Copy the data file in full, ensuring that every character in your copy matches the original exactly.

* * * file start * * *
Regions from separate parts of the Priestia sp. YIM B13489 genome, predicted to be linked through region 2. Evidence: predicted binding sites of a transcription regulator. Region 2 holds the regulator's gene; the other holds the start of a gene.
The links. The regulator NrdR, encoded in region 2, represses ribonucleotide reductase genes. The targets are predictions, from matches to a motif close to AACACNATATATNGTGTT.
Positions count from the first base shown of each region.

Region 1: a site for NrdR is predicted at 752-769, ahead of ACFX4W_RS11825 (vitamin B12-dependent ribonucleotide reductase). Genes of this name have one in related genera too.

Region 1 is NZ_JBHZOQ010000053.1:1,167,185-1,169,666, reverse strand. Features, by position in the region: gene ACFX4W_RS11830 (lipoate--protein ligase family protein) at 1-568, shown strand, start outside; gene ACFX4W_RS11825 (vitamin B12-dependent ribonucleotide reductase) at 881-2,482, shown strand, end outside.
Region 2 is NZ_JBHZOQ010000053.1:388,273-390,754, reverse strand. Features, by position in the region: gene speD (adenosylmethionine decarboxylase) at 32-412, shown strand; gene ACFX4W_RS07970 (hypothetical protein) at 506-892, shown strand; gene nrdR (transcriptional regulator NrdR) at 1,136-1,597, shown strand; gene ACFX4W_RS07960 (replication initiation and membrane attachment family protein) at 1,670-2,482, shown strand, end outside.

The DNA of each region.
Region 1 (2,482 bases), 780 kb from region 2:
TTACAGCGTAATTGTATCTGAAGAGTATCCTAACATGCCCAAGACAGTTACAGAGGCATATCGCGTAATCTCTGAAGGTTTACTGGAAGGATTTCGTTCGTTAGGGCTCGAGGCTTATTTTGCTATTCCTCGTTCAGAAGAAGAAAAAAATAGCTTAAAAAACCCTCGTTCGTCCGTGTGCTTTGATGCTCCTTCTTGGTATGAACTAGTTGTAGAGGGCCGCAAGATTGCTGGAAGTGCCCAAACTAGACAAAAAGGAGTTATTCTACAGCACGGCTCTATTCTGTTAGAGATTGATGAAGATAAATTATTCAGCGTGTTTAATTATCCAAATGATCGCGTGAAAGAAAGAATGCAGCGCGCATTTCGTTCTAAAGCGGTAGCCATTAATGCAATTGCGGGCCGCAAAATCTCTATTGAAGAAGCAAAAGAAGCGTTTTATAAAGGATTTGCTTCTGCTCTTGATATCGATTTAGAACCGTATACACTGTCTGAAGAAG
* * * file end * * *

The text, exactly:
Regions from separate parts of the Priestia sp. YIM B13489 genome, predicted to be linked through region 2. Evidence: predicted binding sites of a transcription regulator. Region 2 holds the regulator's gene; the other holds the start of a gene.
The links. The regulator NrdR, encoded in region 2, represses ribonucleotide reductase genes. The targets are predictions, from matches to a motif close to AACACNATATATNGTGTT.
Positions count from the first base shown of each region.

Region 1: a site for NrdR is predicted at 752-769, ahead of ACFX4W_RS11825 (vitamin B12-dependent ribonucleotide reductase). Genes of this name have one in related genera too.

Region 1 is NZ_JBHZOQ010000053.1:1,167,185-1,169,666, reverse strand. Features, by position in the region: gene ACFX4W_RS11830 (lipoate--protein ligase family protein) at 1-568, shown strand, start outside; gene ACFX4W_RS11825 (vitamin B12-dependent ribonucleotide reductase) at 881-2,482, shown strand, end outside.
Region 2 is NZ_JBHZOQ010000053.1:388,273-390,754, reverse strand. Features, by position in the region: gene speD (adenosylmethionine decarboxylase) at 32-412, shown strand; gene ACFX4W_RS07970 (hypothetical protein) at 506-892, shown strand; gene nrdR (transcriptional regulator NrdR) at 1,136-1,597, shown strand; gene ACFX4W_RS07960 (replication initiation and membrane attachment family protein) at 1,670-2,482, shown strand, end outside.

The DNA of each region.
Region 1 (2,482 bases), 780 kb from region 2:
TTACAGCGTAATTGTATCTGAAGAGTATCCTAACATGCCCAAGACAGTTACAGAGGCATATCGCGTAATCTCTGAAGGTTTACTGGAAGGATTTCGTTCGTTAGGGCTCGAGGCTTATTTTGCTATTCCTCGTTCAGAAGAAGAAAAAAATAGCTTAAAAAACCCTCGTTCGTCCGTGTGCTTTGATGCTCCTTCTTGGTATGAACTAGTTGTAGAGGGCCGCAAGATTGCTGGAAGTGCCCAAACTAGACAAAAAGGAGTTATTCTACAGCACGGCTCTATTCTGTTAGAGATTGATGAAGATAAATTATTCAGCGTGTTTAATTATCCAAATGATCGCGTGAAAGAAAGAATGCAGCGCGCATTTCGTTCTAAAGCGGTAGCCATTAATGCAATTGCGGGCCGCAAAATCTCTATTGAAGAAGCAAAAGAAGCGTTTTATAAAGGATTTGCTTCTGCTCTTGATATCGATTTAGAACCGTATACACTGTCTGAAGAAG